Other than the view problems, the game's interface works well. Each section of a fire is represented with a red circle of varying intensity that is accompanied by a status bar that decreases as you douse the flames. It's generally easy to strategically fight fires. There's also a convenient unit bar at the bottom of the screen that shows the status of all your firefighters and vehicles. The sounds of flames, explosions, and burning objects are important to heighten the immersion in such a game, and Emergency Fire Response comes through on this count as well. There's no music in the missions--only sound effects. However, the game's explosions are deep and full of bass, and flames crackle loudly. The music featured between missions is generally stirring and very fitting, and it's a shame that it couldn't have been included in the actual levels.

You can move vehicles like this tanker with the technical officer, though due to the interface, doing so can be burdensome.
You can move vehicles like this tanker with the technical officer, though due to the interface, doing so can be burdensome.

Graphically, Emergency Fire Response is pretty solid. The game's environments and buildings are designed realistically, and the lighting associated with the fires is suitably dramatic and menacing. The fires themselves look good, too. The game's units and objects are generally detailed and well animated, and the units look different enough that you can identify them easily. However, the game's vehicles are a bit blocky, and they don't ever look as though they're truly moving--in fact, they look almost as if they're being dragged along the ground. At least you can change your units' appearances to those of firefighters from different countries, such as Germany, France, and Britain.

Emergency Fire Response is a simple but engaging game. It doesn't have many units or vehicles, but it's short enough that this lack of variety doesn't become bothersome. And each mission is so different from the last that unit variety is even less of an issue. If Emergency Fire Response had featured a bit more depth to allow for unit customization and advancement and unit selection between missions--and if it didn't have some occasionally irritating interface problems--it might have been an exceptional game. As it is, it's a game that has some problems but is still surprisingly enjoyable. The game's concept itself is unusual, and it's one of the few computer games out there that manages to be enjoyable without any kind of graphic violence. And considering the game's suggested retail price of $20, it's a great value--Emergency Fire Response may be short, but it's sweet while it lasts, and it doesn't overstay its welcome.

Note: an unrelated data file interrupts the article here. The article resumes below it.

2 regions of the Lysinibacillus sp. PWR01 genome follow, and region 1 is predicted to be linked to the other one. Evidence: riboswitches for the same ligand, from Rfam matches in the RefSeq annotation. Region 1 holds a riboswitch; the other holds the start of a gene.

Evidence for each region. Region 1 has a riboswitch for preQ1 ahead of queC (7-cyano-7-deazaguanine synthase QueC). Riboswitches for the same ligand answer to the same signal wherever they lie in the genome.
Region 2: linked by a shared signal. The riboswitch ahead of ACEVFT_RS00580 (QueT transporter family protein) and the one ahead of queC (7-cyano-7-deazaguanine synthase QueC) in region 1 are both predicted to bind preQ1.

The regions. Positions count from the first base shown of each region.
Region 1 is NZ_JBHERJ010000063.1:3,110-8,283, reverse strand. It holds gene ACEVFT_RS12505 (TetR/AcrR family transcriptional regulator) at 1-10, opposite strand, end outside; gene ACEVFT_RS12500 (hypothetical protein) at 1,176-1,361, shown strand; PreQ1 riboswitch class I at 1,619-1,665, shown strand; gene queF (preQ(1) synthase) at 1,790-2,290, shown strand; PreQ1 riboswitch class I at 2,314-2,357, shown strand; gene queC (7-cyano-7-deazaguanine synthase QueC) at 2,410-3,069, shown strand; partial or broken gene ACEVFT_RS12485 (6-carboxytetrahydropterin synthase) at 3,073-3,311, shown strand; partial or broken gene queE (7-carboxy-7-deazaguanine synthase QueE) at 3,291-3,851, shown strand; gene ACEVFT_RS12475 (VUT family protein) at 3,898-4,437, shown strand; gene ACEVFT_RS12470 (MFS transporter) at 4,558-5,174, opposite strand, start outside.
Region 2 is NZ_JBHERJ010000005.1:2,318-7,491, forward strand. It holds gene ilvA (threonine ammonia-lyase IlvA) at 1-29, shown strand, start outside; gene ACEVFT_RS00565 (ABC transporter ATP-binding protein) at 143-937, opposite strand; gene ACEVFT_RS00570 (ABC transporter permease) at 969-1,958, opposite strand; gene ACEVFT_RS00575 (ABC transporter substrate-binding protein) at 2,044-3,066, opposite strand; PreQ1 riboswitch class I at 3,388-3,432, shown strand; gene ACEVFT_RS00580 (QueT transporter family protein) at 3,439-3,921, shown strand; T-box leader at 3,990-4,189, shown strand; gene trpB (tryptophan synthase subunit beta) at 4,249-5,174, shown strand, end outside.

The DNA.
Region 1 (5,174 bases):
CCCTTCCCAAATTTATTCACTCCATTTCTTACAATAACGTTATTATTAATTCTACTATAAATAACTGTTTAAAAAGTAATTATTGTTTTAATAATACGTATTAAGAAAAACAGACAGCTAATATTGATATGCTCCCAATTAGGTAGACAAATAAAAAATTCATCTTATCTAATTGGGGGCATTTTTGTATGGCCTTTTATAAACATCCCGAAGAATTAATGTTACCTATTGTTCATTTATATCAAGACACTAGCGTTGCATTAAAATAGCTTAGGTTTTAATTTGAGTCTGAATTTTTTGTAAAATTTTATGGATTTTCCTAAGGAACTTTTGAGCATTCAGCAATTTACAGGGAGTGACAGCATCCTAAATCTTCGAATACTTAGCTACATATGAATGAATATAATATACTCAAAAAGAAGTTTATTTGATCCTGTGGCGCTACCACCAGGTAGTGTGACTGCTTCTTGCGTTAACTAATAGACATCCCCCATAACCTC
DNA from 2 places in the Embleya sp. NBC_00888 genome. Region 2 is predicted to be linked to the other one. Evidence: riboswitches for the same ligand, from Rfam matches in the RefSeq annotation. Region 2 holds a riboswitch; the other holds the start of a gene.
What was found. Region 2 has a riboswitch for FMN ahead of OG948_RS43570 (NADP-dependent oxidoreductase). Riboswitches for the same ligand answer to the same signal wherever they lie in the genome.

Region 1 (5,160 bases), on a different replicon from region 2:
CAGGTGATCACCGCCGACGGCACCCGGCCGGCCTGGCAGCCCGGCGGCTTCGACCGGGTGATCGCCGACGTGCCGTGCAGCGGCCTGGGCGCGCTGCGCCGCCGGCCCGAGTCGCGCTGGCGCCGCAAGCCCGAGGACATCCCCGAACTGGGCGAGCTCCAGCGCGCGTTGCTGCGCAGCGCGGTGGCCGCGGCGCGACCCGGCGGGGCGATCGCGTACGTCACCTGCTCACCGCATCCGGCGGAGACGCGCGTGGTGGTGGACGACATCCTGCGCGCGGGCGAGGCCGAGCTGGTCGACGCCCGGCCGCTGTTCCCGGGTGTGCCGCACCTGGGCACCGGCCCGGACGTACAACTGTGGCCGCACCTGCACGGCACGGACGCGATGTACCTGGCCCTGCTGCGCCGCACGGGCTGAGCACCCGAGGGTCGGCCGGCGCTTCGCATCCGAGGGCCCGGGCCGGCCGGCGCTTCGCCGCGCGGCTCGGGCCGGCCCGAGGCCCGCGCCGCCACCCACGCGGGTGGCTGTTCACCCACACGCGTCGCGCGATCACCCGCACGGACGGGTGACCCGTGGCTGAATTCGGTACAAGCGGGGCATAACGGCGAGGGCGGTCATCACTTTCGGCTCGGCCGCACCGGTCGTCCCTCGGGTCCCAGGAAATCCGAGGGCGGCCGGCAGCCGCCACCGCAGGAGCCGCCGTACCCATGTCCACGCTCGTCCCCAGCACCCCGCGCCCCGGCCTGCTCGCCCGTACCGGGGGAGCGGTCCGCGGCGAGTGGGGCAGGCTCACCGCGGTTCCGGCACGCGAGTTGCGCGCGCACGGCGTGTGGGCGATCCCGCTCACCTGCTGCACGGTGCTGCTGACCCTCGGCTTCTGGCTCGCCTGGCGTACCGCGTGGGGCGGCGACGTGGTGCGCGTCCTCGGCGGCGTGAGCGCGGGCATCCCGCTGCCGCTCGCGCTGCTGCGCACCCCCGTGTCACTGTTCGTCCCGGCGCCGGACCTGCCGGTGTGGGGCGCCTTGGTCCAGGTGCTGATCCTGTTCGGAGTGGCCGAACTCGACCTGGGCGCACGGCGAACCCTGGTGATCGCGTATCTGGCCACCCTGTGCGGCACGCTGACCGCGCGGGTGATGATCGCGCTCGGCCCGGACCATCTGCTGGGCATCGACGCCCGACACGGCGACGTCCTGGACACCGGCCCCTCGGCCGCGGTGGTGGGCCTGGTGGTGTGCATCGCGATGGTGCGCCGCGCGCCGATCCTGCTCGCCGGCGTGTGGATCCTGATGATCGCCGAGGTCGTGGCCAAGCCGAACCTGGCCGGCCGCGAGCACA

The Good
N/A
The Bad
7.9
Good
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Emergency Fire Response More Info

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  • First Released Jul 30, 2003
    released
    • PC
    Emergency Fire Response is a fairly simple fire-fighting simulation that manages to capture much of the thrill, energy, and suspense often associated with the profession.
    7.8
    Average Rating97 Rating(s)
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    Developed by:
    Monte Cristo Multimedia
    Published by:
    DreamCatcher Interactive
    Genre(s):
    Adventure, Action
    Theme(s):
    Modern
    Content is generally suitable for ages 13 and up. May contain violence, suggestive themes, crude humor, minimal blood, simulated gambling and/or infrequent use of strong language.
    Teen
    Mild Violence